Independence is a fundamental concept in the concept of opportunity, such as mathematics and the concept of stochastic processes.
Two events are independent, statistically independent, or stochastically independent if the emergence of one does not affect the probability of another (similarly, does not affect the probability). Similarly, two random variables are independent if the discovery of one does not affect the distribution of opportunities to the other.
When faced with a collection of more than two events, a weak and strong sense of independence needs to be divided. Events are called two-way events if there are two events in the group representing each other, while it means that events are in pairs (or collectively independent) intuitively means that each event is independent of any combination of other events in the group. There is a similar view of the collection of random variations.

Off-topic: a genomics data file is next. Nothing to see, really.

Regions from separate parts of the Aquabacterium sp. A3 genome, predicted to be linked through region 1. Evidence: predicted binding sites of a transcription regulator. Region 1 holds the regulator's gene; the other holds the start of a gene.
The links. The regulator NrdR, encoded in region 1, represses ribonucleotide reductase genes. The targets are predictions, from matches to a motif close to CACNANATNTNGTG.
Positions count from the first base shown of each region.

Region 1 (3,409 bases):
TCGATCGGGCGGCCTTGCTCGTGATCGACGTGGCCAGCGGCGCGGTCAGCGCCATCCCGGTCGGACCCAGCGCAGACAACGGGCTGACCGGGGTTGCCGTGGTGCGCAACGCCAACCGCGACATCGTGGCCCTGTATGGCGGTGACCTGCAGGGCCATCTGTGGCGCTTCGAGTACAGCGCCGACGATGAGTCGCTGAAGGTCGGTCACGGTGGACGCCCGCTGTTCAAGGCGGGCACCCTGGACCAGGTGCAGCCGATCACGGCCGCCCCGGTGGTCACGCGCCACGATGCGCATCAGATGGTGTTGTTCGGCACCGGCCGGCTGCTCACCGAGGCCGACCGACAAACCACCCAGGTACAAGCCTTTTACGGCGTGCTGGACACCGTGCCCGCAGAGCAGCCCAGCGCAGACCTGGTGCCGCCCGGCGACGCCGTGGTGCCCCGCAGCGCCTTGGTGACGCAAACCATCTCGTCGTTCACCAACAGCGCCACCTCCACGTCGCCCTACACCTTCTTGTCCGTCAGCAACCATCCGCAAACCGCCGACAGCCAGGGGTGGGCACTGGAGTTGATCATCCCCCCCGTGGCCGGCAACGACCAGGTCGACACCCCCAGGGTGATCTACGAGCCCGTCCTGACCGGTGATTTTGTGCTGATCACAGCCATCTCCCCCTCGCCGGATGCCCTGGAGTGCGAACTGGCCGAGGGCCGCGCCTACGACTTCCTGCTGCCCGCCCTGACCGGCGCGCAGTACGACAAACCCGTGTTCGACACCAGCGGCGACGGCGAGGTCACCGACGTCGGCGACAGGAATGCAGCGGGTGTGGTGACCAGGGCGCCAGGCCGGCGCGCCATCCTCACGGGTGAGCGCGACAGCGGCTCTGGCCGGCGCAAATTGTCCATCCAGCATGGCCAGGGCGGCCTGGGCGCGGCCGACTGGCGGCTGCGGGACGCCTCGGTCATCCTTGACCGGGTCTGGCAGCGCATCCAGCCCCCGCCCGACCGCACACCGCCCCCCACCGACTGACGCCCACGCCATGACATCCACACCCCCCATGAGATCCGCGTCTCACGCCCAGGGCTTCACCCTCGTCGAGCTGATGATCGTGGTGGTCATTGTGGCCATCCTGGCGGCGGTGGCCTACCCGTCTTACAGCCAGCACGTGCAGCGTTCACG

The term “collective autonomy” (similar to “collective autonomy”) seems to be the result of clerical choice, simply to distinguish the strong concept of “independent independence” which is a weak point. In high-level texts of probability theory, mathematics, and stochastic processes, a powerful theory is simply called the name of independence without conversion. It is very powerful as independence means independence in pairs, but not the other way around.